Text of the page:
The BBC has alleged that the Federal government paid 2 million euros and released 5 imprisoned Boko Haram bomb makers in exchange for the 82 Chibok school girls released on May 6th.
The Federal government has however not denied claims that there were negotiation with the sect members for the release of the girls. However the details of the negotiations were not clearly stated.
In this new report by BBC, it is alleged that 2 million euros was released in exchange for the girls. Part of the report reads
“The release of the 82 girls came with a price. Five senior Boko Haram militants were moved from a high security unit to be driven to freedom. The details of the deal are sketchy. Our sources don’t want to be named and their version of events is hard to confirm, but they say the men were high-level Boko Haram bomb-makers, and that they were accompanied by two million euros in cash.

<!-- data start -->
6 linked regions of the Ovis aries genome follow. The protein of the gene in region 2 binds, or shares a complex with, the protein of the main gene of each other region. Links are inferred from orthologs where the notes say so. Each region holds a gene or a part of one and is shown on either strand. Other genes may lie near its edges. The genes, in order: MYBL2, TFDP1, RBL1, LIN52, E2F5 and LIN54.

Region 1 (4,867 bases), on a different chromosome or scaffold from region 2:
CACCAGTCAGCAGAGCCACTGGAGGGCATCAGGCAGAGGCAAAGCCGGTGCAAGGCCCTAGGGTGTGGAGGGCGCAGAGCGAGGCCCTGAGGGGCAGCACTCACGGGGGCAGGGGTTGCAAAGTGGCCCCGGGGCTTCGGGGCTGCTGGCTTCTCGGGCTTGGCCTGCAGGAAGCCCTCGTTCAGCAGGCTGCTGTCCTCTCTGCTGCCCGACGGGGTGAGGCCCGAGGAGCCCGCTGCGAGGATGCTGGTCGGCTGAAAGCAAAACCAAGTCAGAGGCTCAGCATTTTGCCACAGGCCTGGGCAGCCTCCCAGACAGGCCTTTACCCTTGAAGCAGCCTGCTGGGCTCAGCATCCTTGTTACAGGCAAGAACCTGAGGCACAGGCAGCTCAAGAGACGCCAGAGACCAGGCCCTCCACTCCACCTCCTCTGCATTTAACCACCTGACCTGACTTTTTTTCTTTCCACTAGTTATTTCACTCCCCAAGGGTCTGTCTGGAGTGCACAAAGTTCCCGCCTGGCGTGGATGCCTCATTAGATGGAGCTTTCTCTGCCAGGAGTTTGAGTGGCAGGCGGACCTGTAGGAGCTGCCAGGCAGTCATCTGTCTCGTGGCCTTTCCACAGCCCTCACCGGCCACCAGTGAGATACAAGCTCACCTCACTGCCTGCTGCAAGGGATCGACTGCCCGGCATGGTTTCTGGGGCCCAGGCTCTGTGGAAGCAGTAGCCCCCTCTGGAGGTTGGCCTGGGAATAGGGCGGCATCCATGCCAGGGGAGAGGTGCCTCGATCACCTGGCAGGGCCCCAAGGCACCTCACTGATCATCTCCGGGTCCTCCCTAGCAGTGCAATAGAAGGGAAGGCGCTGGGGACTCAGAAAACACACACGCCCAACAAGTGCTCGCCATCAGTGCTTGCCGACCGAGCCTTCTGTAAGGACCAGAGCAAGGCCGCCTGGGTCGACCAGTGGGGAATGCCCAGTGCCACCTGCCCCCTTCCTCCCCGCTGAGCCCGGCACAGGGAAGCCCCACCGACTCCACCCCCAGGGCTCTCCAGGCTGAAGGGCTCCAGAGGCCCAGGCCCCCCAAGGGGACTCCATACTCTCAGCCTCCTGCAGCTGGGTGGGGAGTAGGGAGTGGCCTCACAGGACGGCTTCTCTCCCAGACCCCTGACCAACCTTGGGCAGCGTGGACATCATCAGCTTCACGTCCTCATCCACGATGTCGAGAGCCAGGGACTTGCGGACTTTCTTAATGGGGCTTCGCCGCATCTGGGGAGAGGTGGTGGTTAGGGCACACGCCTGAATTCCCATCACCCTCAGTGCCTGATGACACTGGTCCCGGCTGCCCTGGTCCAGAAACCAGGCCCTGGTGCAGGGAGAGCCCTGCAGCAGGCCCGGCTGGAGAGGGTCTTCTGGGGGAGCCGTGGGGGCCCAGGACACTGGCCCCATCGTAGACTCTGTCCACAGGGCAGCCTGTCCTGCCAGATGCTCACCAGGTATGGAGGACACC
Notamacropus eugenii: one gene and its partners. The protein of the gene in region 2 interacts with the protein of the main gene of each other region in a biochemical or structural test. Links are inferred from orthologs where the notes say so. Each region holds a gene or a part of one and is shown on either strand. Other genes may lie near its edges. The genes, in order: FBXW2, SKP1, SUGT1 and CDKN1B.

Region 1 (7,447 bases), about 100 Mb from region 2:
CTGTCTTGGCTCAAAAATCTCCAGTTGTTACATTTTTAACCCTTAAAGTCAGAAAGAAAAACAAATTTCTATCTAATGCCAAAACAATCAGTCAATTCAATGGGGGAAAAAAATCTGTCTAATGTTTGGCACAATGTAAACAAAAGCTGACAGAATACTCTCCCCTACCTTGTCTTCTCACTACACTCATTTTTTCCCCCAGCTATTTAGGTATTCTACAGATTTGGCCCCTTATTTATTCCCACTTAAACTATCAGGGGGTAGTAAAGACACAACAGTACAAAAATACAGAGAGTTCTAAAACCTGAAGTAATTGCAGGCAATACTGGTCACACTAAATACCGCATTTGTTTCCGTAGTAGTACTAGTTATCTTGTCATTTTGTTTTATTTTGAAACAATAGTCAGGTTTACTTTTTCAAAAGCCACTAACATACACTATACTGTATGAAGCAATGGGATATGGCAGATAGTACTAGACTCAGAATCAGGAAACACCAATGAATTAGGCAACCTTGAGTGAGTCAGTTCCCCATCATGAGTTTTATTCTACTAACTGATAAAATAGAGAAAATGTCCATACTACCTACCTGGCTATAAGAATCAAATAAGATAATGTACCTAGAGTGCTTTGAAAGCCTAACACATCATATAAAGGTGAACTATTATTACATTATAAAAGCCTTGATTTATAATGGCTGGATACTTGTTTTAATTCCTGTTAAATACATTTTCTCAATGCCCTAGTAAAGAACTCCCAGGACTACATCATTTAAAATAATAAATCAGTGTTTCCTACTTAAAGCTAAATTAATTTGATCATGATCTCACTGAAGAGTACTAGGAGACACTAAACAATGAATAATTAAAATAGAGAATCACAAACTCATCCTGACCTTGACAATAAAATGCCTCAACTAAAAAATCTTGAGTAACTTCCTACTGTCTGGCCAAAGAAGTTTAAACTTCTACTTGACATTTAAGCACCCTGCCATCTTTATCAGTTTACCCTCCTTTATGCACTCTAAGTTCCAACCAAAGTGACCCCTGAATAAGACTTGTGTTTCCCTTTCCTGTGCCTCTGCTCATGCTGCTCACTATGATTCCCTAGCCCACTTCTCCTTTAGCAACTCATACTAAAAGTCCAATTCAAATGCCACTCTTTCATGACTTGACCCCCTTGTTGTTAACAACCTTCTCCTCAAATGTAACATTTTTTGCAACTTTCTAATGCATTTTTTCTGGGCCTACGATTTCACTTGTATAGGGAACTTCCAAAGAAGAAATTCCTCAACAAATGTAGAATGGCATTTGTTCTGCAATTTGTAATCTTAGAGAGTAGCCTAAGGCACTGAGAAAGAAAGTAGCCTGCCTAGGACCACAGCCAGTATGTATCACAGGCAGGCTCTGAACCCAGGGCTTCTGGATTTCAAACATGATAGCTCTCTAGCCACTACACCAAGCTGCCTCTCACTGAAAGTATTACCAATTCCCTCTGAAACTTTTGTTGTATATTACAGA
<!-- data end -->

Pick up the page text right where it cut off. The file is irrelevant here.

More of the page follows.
”Paying a ransom as well as swapping prisoners was a sticking point that almost unravelled the whole deal, one source tells us. It should have happened sooner, but the president was hesitating about freeing the five – and especially about the money,” says the person with detailed knowledge of the deal. Persuading him was “very, very difficult. It was the most difficult part of the whole negotiation. He didn’t want to pay any money.
“The ransom was two million euros. Boko Haram asked for euros. They chose the suspects and they gave us the list of girls who would be freed.”
Read the full report bbc.co.uk/chibok_girls